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What Makes a Good Graphic for Instagram?

“What makes a good graphic for Instagram?”

 

In a vast ocean of visual information like Instagram, it’s very easy to have your work drowned out amid countless other users trying to get their content into the public eye. That is, unless, you have something visually stunning to attract the eye of Instagram users that’ll entice them to continue to scroll through all of your images, not someone else’s. 

What ways can you do this?

 

May I direct your attention to:

    1. The Principles of Design. In the age of information, many people consider themselves a digital artist to some degree, but what really separates the novices from the masters is the use of the principles of design in your graphics. These principles are pattern, contrast, emphasis, balance, proportion, harmony, and movement, respectively. Employment of one or more of these principles in your graphics is going to skyrocket its visual appeal. Remember, you want to give people something that is hard to look away from, but in a good way
    2. The fact that it really is in the little things. Static placement, lackluster/mismatched/too many fonts, and low-resolution images, et cetera do make a big difference in the overall effect of a graphic. You want to pay mind to all aspects of your graphic to make sure it is coherent -getting across whatever message it’s trying to convey- and artistically unified. Spend the extra few minutes or so perfecting the harmony between each element of your graphic. Making sure everything is positioned correctly, or finding the most complementary font you can. A good keyword to keep in your head while designing is “clean” -because even professional graphics that seem chaotic on the surface have a rhyme and reason to the chaos. Which brings me to my next point…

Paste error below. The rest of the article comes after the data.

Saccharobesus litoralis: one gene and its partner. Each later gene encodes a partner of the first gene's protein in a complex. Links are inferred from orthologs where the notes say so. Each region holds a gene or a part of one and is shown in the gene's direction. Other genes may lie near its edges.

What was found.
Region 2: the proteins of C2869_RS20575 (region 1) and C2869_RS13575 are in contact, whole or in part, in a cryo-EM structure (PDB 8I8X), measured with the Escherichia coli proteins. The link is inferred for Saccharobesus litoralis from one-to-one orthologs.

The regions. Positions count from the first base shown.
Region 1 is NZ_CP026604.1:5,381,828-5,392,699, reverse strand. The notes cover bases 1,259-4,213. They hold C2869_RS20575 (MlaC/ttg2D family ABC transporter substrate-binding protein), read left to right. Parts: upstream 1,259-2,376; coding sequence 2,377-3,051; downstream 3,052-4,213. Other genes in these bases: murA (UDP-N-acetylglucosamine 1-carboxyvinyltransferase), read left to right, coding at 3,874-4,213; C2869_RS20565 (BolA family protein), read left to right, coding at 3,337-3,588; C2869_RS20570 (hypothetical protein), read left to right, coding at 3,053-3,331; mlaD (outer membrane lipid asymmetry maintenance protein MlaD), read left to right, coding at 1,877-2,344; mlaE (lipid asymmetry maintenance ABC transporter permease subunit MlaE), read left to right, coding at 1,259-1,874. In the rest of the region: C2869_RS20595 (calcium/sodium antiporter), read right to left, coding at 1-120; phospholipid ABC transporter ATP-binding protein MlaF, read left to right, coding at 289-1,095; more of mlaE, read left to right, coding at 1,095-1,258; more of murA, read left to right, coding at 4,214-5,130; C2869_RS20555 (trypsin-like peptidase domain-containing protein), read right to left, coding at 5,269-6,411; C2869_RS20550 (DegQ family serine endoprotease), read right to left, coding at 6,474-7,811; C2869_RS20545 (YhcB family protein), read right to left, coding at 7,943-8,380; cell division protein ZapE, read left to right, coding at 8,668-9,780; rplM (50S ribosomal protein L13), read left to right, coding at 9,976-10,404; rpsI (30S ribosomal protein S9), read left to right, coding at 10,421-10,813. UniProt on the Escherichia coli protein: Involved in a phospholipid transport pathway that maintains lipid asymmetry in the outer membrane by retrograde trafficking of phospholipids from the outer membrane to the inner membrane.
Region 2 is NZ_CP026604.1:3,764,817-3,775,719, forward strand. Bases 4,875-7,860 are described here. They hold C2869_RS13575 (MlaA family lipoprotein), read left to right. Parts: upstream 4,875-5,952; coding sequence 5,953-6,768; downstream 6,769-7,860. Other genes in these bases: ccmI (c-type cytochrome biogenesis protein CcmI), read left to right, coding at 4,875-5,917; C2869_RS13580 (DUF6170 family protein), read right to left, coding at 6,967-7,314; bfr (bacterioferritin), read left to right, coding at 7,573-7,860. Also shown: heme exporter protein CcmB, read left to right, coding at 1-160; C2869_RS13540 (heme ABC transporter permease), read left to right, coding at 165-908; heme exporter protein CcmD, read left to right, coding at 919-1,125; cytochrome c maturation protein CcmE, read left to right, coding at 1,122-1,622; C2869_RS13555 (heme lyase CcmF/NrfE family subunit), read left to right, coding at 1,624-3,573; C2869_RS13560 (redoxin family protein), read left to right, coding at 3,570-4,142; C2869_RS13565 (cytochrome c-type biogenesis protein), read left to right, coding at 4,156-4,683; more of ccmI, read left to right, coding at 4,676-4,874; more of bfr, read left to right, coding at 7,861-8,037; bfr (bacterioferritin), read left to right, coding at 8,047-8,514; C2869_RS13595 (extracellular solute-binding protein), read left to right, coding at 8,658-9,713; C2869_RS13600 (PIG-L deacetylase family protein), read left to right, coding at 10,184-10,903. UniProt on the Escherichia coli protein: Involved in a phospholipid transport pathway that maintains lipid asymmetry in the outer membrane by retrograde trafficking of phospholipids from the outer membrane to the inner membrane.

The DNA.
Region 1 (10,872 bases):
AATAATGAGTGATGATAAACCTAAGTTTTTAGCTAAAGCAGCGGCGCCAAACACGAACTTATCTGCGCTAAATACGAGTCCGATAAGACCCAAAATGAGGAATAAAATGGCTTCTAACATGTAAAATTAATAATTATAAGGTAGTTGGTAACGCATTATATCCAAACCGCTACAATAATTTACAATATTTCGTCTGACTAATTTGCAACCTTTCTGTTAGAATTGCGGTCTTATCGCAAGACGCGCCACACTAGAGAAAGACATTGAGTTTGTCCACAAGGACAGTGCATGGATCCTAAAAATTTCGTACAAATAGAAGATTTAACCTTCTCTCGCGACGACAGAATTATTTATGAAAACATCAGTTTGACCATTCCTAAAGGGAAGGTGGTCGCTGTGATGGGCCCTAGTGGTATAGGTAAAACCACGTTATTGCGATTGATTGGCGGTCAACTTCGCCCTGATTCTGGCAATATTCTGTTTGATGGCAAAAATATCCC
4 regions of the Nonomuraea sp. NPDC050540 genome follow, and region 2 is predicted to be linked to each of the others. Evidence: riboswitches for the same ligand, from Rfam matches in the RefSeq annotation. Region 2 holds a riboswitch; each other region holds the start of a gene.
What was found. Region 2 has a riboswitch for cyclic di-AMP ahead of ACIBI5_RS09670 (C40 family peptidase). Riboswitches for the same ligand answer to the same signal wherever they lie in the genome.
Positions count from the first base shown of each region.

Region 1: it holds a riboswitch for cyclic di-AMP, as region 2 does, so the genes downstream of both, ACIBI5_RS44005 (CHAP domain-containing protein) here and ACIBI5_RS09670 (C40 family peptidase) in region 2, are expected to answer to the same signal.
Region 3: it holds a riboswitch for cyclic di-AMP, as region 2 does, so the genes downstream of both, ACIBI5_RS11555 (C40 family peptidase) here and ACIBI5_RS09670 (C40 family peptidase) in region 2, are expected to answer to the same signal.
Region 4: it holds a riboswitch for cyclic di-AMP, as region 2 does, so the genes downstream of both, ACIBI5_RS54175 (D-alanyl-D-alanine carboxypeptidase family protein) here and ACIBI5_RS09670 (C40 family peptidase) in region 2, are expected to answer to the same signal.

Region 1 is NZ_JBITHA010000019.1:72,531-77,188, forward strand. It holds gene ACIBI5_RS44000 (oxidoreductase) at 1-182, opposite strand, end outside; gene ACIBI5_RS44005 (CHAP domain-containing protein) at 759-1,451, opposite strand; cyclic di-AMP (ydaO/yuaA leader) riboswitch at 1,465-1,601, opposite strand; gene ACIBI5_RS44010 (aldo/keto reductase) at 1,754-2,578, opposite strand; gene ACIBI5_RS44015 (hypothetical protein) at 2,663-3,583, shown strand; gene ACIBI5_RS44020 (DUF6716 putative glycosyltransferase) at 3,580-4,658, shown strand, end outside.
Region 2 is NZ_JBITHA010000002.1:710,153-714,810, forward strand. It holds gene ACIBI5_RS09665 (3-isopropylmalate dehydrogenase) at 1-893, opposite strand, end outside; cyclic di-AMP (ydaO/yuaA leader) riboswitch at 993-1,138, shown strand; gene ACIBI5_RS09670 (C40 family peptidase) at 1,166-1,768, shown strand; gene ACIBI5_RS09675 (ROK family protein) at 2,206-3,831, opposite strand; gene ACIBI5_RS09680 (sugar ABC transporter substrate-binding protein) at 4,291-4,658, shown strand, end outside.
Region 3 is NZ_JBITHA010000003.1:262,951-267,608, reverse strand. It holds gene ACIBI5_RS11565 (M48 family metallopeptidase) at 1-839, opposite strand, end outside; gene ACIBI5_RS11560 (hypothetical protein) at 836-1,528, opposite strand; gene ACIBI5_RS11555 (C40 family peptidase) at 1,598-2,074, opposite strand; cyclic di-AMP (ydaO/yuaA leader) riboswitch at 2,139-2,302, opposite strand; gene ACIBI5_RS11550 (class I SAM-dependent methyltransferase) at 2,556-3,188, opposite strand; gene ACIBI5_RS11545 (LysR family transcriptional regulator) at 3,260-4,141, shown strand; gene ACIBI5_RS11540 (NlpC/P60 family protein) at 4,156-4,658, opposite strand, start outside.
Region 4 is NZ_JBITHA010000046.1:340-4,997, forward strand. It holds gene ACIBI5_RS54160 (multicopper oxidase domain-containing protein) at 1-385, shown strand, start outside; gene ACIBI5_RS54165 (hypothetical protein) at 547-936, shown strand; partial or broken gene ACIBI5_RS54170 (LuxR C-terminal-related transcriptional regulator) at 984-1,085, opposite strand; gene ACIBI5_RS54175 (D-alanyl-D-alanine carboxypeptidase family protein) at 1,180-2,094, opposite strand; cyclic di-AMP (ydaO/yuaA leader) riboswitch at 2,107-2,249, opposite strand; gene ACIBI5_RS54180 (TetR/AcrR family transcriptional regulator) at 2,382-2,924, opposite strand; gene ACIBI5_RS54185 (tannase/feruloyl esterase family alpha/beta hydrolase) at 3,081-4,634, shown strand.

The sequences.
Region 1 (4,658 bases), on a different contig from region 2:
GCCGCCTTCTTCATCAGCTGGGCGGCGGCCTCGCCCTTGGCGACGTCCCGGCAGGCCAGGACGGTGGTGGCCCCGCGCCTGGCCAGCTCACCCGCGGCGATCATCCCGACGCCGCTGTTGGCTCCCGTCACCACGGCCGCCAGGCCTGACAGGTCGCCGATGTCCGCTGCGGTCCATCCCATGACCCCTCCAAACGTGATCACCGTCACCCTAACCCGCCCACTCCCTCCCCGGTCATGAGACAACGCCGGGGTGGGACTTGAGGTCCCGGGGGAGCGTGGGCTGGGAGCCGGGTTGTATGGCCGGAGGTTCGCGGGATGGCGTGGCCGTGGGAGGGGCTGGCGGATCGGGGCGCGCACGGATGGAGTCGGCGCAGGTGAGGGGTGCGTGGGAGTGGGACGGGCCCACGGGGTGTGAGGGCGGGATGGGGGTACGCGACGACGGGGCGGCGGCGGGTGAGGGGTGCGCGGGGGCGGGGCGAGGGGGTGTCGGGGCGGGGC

3. Sometimes less is more/Keep it simple, stupid. A VERY common rookie mistake is to make a design way too busy and inflated so it seems more ‘thought out’ or ‘complete’. Thus, the message of the graphic becomes completely lost among plasters of sans serif and excessive images. Minimalist designs that are simple and clean tend to work far better. In fact, the industry has been geared towards minimalism these days.  It just goes to show that sometimes, the dreaded ‘white space’ can indeed be your friend.
    4. Maintaining the theme. Themes have been increasingly popular on Instagram, as maintaining one can turn the view of your entire profile into a pleasant graphic in and of itself. Themes keep the overall look of your profile cohesive and intriguing. Often the most effective themes are ones that consistently keep content original and new; it’s simply a matter of uploading in multiples of 3 so that you have clean rows of similar images lining up. Though it may be frustrating at times and feel restrictive, there’s no denying the effectiveness that employing this strategy can have for keeping a professional-looking, aesthetic-pleasing Instagram profile. 

 

 

 

Starfish Ad Age Digital Marketing Agency Longview

Cookies without sugar!

What are cookies?